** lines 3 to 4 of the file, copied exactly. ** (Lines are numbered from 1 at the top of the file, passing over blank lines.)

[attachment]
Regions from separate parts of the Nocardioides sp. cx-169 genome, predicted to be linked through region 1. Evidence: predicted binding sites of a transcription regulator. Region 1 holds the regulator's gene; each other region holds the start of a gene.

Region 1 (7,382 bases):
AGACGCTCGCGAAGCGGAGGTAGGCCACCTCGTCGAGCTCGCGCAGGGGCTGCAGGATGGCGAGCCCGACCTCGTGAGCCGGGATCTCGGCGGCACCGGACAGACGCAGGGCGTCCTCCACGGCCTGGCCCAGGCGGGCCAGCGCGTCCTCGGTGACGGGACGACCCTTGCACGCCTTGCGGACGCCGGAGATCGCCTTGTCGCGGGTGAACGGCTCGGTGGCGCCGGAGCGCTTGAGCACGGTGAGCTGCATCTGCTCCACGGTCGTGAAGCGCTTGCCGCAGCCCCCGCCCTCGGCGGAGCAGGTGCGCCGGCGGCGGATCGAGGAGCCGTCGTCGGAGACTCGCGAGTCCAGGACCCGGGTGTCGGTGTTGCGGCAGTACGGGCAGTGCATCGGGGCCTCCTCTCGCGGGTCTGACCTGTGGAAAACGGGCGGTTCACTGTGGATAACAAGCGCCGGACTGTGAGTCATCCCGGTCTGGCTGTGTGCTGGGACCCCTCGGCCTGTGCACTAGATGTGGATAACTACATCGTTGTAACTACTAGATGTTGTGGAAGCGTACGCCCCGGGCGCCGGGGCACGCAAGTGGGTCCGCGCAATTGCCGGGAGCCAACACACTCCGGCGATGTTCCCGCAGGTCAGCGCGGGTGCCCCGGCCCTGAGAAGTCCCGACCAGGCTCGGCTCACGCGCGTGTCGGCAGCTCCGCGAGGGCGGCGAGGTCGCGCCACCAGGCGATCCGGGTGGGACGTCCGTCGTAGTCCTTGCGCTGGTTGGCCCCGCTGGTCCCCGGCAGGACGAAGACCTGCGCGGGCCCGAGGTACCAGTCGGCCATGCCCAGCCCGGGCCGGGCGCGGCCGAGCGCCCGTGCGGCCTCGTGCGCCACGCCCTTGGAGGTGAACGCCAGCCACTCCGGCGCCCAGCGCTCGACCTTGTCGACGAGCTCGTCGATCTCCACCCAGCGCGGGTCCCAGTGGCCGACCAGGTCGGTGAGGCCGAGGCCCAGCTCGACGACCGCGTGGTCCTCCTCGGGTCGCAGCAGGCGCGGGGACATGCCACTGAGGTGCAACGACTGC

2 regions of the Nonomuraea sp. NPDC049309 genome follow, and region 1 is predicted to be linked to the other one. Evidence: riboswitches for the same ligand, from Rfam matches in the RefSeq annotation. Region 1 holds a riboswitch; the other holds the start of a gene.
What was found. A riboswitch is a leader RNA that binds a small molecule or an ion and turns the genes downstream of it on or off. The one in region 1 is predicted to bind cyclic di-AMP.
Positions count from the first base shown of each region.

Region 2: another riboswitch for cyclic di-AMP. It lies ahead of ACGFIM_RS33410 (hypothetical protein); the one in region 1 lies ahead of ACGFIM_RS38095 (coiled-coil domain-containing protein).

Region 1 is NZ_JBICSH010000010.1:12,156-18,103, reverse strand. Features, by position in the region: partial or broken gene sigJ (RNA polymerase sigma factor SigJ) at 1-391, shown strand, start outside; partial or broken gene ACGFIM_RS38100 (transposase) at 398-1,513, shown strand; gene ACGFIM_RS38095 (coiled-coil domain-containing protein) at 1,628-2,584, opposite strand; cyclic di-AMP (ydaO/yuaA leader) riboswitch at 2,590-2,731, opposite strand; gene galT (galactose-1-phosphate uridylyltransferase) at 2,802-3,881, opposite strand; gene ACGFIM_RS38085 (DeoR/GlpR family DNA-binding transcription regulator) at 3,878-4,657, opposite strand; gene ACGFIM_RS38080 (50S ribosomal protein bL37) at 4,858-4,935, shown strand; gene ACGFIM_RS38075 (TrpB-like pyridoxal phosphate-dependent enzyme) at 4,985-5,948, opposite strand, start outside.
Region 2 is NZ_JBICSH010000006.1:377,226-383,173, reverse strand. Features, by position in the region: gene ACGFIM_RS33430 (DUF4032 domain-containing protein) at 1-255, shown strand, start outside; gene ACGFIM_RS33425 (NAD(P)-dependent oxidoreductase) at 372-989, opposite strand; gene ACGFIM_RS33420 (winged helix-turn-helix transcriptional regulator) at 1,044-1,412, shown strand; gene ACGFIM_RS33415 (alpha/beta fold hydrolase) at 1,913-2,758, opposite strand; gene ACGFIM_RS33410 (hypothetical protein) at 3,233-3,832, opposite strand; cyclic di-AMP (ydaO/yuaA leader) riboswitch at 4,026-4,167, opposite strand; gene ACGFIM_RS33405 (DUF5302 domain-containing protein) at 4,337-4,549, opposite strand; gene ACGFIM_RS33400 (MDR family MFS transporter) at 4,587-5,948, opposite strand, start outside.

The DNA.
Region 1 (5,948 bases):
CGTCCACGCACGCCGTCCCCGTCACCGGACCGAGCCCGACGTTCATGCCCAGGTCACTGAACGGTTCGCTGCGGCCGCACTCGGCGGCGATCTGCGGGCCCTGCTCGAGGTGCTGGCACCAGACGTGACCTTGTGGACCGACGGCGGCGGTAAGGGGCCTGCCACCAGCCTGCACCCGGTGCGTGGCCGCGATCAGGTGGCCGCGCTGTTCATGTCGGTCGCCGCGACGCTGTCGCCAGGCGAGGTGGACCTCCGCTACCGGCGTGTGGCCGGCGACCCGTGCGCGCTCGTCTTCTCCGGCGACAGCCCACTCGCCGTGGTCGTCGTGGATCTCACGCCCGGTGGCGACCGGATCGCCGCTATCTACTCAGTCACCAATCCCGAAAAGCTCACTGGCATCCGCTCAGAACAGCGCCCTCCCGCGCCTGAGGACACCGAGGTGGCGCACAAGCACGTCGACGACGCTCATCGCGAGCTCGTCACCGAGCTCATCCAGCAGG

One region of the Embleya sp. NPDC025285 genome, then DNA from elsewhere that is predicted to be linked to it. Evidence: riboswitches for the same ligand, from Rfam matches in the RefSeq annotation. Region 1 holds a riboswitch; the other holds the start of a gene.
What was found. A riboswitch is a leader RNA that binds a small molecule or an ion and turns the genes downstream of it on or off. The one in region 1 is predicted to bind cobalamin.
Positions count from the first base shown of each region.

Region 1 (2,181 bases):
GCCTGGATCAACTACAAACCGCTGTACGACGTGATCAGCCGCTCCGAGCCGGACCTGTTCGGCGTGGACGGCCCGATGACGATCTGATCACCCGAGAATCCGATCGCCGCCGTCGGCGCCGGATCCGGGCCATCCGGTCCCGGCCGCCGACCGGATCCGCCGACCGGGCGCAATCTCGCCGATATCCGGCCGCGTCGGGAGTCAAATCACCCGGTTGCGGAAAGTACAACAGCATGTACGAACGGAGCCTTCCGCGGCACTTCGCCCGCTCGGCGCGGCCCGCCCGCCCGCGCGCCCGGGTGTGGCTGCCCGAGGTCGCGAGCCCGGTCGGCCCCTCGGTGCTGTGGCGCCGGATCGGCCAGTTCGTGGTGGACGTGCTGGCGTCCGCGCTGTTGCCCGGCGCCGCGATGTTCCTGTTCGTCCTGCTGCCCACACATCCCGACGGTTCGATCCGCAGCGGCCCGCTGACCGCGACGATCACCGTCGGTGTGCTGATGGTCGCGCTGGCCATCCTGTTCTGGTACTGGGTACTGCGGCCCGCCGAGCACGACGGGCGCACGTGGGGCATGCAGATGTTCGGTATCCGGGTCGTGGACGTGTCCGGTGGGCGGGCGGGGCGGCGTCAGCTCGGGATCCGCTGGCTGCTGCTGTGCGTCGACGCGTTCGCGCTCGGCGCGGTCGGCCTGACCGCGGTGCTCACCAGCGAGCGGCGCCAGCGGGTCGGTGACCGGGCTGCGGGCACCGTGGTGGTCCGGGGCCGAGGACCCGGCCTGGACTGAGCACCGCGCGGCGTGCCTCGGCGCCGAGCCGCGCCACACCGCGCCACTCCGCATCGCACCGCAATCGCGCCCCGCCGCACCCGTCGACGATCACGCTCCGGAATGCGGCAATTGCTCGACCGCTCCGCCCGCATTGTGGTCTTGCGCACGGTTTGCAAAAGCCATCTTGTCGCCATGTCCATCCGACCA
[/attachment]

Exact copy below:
AGACGCTCGCGAAGCGGAGGTAGGCCACCTCGTCGAGCTCGCGCAGGGGCTGCAGGATGGCGAGCCCGACCTCGTGAGCCGGGATCTCGGCGGCACCGGACAGACGCAGGGCGTCCTCCACGGCCTGGCCCAGGCGGGCCAGCGCGTCCTCGGTGACGGGACGACCCTTGCACGCCTTGCGGACGCCGGAGATCGCCTTGTCGCGGGTGAACGGCTCGGTGGCGCCGGAGCGCTTGAGCACGGTGAGCTGCATCTGCTCCACGGTCGTGAAGCGCTTGCCGCAGCCCCCGCCCTCGGCGGAGCAGGTGCGCCGGCGGCGGATCGAGGAGCCGTCGTCGGAGACTCGCGAGTCCAGGACCCGGGTGTCGGTGTTGCGGCAGTACGGGCAGTGCATCGGGGCCTCCTCTCGCGGGTCTGACCTGTGGAAAACGGGCGGTTCACTGTGGATAACAAGCGCCGGACTGTGAGTCATCCCGGTCTGGCTGTGTGCTGGGACCCCTCGGCCTGTGCACTAGATGTGGATAACTACATCGTTGTAACTACTAGATGTTGTGGAAGCGTACGCCCCGGGCGCCGGGGCACGCAAGTGGGTCCGCGCAATTGCCGGGAGCCAACACACTCCGGCGATGTTCCCGCAGGTCAGCGCGGGTGCCCCGGCCCTGAGAAGTCCCGACCAGGCTCGGCTCACGCGCGTGTCGGCAGCTCCGCGAGGGCGGCGAGGTCGCGCCACCAGGCGATCCGGGTGGGACGTCCGTCGTAGTCCTTGCGCTGGTTGGCCCCGCTGGTCCCCGGCAGGACGAAGACCTGCGCGGGCCCGAGGTACCAGTCGGCCATGCCCAGCCCGGGCCGGGCGCGGCCGAGCGCCCGTGCGGCCTCGTGCGCCACGCCCTTGGAGGTGAACGCCAGCCACTCCGGCGCCCAGCGCTCGACCTTGTCGACGAGCTCGTCGATCTCCACCCAGCGCGGGTCCCAGTGGCCGACCAGGTCGGTGAGGCCGAGGCCCAGCTCGACGACCGCGTGGTCCTCCTCGGGTCGCAGCAGGCGCGGGGACATGCCACTGAGGTGCAACGACTGC

2 regions of the Nonomuraea sp. NPDC049309 genome follow, and region 1 is predicted to be linked to the other one. Evidence: riboswitches for the same ligand, from Rfam matches in the RefSeq annotation. Region 1 holds a riboswitch; the other holds the start of a gene.